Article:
If a casino is built on the land the Miami Herald building now occupies, what would be the effect on Miami?
In the February issue of Biscayne Times, Erik Bojnansky writes, "according to Professor John Warren Kindt, [casinos are] destructive, always and without exception."
Click here to read the full article in Biscayne Times.
According to Kindt, a professor of business and legal policy at the University of Illinois, the City of Miami will experience a burst of economic activity if the Genting Group, a Malaysian-based corporation, wins the right to build Resorts World Miami, a $3.8 billion casino complex where the Miami Herald building and Omni Mall now stand.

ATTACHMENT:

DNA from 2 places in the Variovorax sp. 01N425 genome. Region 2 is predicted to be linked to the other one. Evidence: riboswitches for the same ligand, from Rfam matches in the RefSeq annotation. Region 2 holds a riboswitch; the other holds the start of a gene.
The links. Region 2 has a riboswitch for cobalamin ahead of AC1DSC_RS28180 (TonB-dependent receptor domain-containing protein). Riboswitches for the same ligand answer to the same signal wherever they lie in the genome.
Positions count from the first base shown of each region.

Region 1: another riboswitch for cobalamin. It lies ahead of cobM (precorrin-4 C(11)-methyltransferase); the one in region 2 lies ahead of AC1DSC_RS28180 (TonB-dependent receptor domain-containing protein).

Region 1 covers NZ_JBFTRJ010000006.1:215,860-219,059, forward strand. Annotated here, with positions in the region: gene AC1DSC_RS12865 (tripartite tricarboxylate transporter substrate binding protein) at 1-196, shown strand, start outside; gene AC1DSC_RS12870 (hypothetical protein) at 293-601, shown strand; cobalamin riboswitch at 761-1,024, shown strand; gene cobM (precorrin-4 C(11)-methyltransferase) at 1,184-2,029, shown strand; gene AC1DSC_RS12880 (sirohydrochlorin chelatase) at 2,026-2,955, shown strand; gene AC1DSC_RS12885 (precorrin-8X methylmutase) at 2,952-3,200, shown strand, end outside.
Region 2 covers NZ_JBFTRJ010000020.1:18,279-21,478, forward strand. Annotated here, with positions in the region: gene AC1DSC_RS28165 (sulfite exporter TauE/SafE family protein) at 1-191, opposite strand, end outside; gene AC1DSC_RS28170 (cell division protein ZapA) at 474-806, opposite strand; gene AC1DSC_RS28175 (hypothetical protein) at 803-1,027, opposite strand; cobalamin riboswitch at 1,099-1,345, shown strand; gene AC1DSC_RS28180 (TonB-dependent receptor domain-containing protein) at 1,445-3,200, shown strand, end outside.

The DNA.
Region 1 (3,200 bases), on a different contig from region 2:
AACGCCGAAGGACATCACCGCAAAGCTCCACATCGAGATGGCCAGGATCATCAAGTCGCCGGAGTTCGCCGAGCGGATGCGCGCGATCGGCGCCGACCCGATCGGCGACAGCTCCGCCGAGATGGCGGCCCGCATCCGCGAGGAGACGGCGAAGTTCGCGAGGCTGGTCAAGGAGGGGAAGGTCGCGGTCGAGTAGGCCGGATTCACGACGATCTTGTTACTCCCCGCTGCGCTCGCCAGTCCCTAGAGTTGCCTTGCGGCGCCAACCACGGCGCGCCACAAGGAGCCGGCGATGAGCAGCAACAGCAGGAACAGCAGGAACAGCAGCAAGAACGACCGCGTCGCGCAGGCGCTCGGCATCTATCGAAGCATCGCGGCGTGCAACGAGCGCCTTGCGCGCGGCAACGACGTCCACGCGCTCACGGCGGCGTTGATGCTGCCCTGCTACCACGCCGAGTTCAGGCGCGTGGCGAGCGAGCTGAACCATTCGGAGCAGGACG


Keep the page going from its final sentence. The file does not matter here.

“Generally there is a bump lasting about two to three years,” says Kindt, who has studied casinos for two decades. “There are new construction jobs and a lot of activity as money is coming in.”
But Kindt warns that the bump won’t last: “Once the project is completed, and slot machines come in, [the casino] takes everything.”
Kindt also says that casino games such as poker, blackjack, and roulette are merely “window dressing” designed to draw in players. Slot machines, which include video poker and other electronic gambling machines, are at the heart of all casinos. “Every slot machine brings in a minimum of $100,000 a year,” he asserts. “Slot machines don’t create jobs -- you just dust them off. And that’s 90 percent of the money.” According to Kindt, most of that slot-machine money comes from middle-class and poor individuals living near casinos.